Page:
Campaign underway for mammography progam at hospital


Staff Writer

Claire Bradshaw, director of development at the Upper San Juan Health Service District, is currently working with the Women’s Health Campaign to raise funds for a mammography machine. The machine comes at a cost of $200,000.

Bradshaw has had several meetings with foundations and prospective donors, focusing on who would support the Women’s Health Campaign.

The first goal of the campaign is to raise $600,000. Plan B is to raise $450,000. Plan C is to raise enough money to be able to afford only the mammography machine. The campaign plans to reach the top goal, Plan A, and the extra funds after the purchase of the machine would go toward providing free mammograms or low cost mammograms to low-income women.

‘Who Makes You Better?’ 

Bradshaw explained that a “Who Makes You Better?” slogan is a way to, “Look at the campaign as every dollar counts, every donation counts, from one dollar to one million.”

The campaign uses paper hearts as a way to raise money. When a person wants to donate to the cause, they will be given a heart. On this heart the donor will write the name of a woman in their life who has helped them be a better person.

These hearts can be found at Jackisch Drug, located downtown, as well as at the hospital. A person can fill one out and bring it by the hospital, fill one out at the hospital, or fill one out at the pharmacy for a member of the campaign to pick up.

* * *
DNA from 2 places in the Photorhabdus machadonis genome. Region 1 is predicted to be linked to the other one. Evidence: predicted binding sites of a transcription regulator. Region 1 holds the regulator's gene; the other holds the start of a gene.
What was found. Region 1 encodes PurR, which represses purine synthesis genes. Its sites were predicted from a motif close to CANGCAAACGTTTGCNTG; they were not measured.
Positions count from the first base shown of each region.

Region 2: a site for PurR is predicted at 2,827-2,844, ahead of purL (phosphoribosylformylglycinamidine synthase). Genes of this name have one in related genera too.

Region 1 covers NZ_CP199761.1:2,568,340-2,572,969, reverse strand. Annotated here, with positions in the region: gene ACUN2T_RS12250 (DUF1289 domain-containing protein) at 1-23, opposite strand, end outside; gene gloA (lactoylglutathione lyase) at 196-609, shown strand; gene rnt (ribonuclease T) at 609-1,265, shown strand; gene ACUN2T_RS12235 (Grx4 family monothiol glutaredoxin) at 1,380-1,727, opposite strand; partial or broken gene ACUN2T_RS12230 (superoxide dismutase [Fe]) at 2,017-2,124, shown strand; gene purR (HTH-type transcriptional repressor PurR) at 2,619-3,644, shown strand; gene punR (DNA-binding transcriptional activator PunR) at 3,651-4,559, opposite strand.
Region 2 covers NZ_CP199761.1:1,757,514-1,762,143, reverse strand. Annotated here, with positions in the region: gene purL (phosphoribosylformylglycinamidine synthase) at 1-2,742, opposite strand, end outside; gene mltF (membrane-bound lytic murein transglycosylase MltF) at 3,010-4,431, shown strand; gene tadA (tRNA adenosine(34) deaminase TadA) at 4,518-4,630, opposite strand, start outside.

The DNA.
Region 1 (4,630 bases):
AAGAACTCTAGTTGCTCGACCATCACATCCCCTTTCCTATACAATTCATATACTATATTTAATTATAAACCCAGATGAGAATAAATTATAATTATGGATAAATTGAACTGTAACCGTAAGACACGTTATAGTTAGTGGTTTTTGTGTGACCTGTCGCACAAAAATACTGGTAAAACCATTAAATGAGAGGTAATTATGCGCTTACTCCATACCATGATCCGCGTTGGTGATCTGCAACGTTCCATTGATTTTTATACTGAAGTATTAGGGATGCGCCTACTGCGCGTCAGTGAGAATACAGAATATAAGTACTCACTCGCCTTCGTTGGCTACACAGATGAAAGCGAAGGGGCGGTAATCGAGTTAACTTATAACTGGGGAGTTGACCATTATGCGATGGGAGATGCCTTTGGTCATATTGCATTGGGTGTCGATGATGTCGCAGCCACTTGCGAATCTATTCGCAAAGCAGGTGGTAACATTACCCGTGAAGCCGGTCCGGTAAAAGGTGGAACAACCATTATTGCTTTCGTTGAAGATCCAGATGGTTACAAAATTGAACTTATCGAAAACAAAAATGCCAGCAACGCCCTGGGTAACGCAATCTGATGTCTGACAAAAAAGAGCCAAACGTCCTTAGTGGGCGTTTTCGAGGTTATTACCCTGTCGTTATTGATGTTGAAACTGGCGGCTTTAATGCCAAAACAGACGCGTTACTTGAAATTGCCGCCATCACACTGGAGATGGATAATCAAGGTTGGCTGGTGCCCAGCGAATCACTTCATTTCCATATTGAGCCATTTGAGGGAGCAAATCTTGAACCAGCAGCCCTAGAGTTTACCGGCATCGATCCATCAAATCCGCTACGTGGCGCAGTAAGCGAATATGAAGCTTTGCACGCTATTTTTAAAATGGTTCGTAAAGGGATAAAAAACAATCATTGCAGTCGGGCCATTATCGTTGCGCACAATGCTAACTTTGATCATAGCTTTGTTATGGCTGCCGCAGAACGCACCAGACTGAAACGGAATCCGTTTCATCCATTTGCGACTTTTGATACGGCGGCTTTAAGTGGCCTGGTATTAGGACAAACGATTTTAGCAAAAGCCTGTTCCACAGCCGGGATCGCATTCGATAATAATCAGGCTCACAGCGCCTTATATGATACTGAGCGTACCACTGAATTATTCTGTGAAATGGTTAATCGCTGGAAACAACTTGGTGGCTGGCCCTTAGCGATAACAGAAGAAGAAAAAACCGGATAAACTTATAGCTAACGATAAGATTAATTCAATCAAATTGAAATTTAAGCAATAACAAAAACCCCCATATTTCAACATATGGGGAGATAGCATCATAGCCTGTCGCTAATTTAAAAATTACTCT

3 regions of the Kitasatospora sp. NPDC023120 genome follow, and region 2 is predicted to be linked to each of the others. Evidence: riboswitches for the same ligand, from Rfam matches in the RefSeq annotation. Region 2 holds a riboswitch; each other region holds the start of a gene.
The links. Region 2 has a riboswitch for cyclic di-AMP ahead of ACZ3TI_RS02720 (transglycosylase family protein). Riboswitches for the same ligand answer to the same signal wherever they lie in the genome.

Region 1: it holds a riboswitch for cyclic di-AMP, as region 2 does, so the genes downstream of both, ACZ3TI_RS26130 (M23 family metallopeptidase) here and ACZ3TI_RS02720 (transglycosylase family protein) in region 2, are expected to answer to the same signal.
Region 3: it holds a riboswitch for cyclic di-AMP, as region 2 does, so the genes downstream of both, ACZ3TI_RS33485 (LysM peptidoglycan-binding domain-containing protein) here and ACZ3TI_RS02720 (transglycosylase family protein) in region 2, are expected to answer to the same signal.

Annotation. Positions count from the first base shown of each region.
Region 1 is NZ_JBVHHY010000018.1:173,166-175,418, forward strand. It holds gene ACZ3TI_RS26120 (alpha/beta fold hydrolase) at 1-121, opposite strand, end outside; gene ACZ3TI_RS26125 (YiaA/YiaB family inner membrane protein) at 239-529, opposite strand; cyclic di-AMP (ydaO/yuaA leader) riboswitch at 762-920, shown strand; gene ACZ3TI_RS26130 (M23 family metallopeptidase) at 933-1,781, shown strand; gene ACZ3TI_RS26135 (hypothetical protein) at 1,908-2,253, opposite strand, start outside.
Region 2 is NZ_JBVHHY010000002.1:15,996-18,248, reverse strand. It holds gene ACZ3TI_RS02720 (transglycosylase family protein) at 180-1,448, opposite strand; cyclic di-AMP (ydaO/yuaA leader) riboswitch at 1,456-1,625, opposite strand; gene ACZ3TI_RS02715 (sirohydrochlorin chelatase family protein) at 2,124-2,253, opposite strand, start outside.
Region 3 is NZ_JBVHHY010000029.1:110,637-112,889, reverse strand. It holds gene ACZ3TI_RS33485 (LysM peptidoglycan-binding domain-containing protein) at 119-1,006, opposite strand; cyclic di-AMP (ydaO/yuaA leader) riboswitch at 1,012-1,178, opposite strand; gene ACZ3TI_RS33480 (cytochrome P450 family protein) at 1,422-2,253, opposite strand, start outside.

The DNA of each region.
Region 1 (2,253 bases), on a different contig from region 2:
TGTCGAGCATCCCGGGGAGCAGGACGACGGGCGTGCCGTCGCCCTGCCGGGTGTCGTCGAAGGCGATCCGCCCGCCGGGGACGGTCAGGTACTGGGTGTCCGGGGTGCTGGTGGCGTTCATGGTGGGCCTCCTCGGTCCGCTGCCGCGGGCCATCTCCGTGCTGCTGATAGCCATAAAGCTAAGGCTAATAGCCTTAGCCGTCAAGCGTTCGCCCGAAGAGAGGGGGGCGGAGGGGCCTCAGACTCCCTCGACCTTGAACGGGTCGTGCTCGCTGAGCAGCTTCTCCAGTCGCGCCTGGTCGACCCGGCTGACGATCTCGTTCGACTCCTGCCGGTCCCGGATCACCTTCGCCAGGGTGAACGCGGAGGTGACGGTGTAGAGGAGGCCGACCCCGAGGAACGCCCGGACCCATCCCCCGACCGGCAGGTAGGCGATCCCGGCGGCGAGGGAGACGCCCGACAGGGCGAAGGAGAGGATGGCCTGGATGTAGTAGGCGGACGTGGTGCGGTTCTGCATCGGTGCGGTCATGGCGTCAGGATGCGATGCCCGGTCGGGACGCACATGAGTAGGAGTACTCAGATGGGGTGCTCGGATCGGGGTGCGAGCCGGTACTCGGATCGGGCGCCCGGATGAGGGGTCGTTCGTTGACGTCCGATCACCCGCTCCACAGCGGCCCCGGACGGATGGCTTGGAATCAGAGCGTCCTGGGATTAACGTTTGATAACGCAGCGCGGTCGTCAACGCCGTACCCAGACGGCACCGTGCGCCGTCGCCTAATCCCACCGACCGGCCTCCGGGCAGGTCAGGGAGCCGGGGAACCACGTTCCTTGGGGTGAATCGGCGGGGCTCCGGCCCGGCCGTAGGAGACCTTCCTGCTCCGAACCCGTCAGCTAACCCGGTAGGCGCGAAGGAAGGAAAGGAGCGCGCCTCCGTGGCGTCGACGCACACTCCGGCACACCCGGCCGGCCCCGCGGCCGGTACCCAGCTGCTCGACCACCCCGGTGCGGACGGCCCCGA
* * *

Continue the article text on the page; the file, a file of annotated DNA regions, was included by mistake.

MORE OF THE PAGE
These hearts will be hung throughout the hospital for others to see and hearts were also hung at the recent Heart Beat Ball fund-raiser.

The campaign received many donations at the Heart Beat Ball, including a $10,000 gift. Bradshaw estimated that, from the ball, including auctions, ticket sales and the hearts, the campaign raised $29,000. Last year’s numbers from the fund-raiser were estimated to be $8,000. This year’s fund-raiser went beyond the initial goal of $12,000 for the campaign.

While this is only one thread in the campaign, it does allow for community involvement. The Women’s Health Campaign is also writing grants for funding, as well as letters to potential donors.

Bradshaw explained to members of the Upper San Juan Health District Board at their most-recent meeting that, “This really regenerates the sense of: There are women that we can honor and that have left a legacy and that we would like to celebrate them and their life through donating through these organizations.”